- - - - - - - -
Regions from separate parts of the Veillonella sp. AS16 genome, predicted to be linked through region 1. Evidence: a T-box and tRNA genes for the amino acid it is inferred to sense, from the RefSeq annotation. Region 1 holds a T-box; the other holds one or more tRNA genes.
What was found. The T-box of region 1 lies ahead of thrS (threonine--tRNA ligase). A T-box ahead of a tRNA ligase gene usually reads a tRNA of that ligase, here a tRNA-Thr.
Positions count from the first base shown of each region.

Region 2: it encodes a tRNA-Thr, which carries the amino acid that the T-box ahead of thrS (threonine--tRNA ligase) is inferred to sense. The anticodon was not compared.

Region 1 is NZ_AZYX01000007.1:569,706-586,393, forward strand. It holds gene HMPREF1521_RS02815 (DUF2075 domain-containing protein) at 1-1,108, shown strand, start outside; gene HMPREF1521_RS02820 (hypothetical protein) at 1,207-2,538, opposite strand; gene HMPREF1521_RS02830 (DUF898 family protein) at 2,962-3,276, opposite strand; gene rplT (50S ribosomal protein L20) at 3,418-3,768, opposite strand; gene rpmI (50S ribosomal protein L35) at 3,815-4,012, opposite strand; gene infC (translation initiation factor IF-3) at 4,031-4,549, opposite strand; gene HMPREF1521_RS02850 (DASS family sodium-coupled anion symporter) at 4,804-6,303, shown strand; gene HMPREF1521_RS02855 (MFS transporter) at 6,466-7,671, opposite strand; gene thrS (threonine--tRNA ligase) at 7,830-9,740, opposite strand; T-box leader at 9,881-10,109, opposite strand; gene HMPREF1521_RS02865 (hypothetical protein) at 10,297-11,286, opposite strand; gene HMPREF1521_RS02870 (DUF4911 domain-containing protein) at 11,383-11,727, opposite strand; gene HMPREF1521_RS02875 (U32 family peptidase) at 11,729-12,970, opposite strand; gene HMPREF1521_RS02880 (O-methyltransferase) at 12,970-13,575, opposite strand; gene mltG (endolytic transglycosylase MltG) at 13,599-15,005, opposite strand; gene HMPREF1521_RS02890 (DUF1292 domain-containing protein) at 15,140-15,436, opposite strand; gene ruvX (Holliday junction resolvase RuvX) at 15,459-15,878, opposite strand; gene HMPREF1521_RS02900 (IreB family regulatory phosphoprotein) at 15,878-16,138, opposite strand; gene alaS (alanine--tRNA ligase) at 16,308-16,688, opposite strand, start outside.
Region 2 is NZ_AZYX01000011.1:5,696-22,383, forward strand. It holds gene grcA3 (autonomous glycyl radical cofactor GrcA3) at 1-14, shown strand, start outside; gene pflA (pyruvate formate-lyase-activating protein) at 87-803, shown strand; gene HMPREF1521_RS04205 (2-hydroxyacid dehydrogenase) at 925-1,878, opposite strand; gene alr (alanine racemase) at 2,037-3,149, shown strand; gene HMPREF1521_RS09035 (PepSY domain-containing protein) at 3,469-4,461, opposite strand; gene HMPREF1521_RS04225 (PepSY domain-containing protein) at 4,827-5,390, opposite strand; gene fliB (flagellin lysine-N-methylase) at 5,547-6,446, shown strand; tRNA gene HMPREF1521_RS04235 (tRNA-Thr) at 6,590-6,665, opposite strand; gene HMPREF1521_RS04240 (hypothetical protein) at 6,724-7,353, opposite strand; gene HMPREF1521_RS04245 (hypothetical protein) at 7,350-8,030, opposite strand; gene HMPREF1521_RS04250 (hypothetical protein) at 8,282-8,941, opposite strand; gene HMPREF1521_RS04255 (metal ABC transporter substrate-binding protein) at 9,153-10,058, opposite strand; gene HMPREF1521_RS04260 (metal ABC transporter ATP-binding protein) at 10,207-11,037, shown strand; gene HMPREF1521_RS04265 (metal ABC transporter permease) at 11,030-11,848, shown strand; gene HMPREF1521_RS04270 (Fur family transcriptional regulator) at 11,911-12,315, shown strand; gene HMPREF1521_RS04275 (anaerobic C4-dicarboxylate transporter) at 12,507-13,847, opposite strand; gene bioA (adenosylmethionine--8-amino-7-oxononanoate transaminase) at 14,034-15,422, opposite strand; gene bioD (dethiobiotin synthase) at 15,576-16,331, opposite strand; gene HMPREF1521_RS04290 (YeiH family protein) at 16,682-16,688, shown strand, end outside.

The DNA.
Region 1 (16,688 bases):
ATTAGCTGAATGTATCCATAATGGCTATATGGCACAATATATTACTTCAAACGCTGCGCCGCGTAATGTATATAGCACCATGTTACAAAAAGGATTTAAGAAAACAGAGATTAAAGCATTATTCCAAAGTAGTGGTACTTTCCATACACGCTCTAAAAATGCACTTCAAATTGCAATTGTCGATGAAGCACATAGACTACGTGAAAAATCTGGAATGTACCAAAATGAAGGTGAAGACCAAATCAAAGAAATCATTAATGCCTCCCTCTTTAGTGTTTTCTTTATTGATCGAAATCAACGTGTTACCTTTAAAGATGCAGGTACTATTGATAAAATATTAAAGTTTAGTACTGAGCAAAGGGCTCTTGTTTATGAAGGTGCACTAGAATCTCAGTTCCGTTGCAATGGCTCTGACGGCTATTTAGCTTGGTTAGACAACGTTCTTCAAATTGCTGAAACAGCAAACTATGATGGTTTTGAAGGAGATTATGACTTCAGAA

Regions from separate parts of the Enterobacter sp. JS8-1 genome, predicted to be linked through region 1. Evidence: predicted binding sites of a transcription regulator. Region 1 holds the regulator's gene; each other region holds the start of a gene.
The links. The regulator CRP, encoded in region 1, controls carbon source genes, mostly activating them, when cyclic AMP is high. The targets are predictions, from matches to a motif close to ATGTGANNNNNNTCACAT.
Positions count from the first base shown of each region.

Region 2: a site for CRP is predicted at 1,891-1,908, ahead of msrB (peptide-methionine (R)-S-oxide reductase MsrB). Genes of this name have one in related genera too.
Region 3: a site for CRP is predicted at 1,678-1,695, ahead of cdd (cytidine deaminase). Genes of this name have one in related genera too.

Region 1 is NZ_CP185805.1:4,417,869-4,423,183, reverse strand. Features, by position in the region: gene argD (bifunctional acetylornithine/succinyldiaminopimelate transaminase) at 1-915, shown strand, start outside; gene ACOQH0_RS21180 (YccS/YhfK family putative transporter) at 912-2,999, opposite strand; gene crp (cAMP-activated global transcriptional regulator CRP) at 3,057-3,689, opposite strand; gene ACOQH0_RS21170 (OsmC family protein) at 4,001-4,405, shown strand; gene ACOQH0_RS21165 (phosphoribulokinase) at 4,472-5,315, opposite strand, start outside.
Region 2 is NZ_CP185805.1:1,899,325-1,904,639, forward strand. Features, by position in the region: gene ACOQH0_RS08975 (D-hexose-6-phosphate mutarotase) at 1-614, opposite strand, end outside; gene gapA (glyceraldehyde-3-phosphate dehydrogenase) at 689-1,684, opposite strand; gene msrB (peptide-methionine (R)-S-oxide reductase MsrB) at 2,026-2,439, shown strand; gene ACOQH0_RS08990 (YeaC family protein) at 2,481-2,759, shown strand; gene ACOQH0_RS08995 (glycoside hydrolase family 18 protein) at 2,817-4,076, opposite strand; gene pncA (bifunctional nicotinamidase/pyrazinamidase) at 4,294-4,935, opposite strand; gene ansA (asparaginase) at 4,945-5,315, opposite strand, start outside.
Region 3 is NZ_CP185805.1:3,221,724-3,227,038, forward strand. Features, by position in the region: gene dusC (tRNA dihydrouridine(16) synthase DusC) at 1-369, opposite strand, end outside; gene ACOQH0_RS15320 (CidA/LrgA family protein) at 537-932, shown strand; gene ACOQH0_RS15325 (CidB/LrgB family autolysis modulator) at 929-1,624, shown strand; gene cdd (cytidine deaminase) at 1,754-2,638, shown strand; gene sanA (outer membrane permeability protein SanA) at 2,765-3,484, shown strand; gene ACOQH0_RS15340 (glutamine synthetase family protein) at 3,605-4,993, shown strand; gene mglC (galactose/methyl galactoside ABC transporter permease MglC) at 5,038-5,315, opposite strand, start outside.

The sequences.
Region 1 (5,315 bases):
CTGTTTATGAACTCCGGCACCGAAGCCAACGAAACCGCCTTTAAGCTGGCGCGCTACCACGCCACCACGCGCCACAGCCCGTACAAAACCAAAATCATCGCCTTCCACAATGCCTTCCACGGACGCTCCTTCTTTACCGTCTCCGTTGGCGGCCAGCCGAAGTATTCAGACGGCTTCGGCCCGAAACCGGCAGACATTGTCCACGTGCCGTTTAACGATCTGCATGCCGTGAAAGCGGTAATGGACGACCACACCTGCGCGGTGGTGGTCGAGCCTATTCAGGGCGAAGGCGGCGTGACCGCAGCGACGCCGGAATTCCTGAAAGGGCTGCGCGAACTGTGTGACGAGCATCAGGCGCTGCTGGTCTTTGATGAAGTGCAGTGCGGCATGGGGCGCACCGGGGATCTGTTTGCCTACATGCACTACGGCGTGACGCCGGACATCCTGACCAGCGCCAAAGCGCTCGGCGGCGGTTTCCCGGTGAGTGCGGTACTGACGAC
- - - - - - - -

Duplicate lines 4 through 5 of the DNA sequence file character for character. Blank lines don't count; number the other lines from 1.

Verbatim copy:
Region 2: it encodes a tRNA-Thr, which carries the amino acid that the T-box ahead of thrS (threonine--tRNA ligase) is inferred to sense. The anticodon was not compared.

Region 1 is NZ_AZYX01000007.1:569,706-586,393, forward strand. It holds gene HMPREF1521_RS02815 (DUF2075 domain-containing protein) at 1-1,108, shown strand, start outside; gene HMPREF1521_RS02820 (hypothetical protein) at 1,207-2,538, opposite strand; gene HMPREF1521_RS02830 (DUF898 family protein) at 2,962-3,276, opposite strand; gene rplT (50S ribosomal protein L20) at 3,418-3,768, opposite strand; gene rpmI (50S ribosomal protein L35) at 3,815-4,012, opposite strand; gene infC (translation initiation factor IF-3) at 4,031-4,549, opposite strand; gene HMPREF1521_RS02850 (DASS family sodium-coupled anion symporter) at 4,804-6,303, shown strand; gene HMPREF1521_RS02855 (MFS transporter) at 6,466-7,671, opposite strand; gene thrS (threonine--tRNA ligase) at 7,830-9,740, opposite strand; T-box leader at 9,881-10,109, opposite strand; gene HMPREF1521_RS02865 (hypothetical protein) at 10,297-11,286, opposite strand; gene HMPREF1521_RS02870 (DUF4911 domain-containing protein) at 11,383-11,727, opposite strand; gene HMPREF1521_RS02875 (U32 family peptidase) at 11,729-12,970, opposite strand; gene HMPREF1521_RS02880 (O-methyltransferase) at 12,970-13,575, opposite strand; gene mltG (endolytic transglycosylase MltG) at 13,599-15,005, opposite strand; gene HMPREF1521_RS02890 (DUF1292 domain-containing protein) at 15,140-15,436, opposite strand; gene ruvX (Holliday junction resolvase RuvX) at 15,459-15,878, opposite strand; gene HMPREF1521_RS02900 (IreB family regulatory phosphoprotein) at 15,878-16,138, opposite strand; gene alaS (alanine--tRNA ligase) at 16,308-16,688, opposite strand, start outside.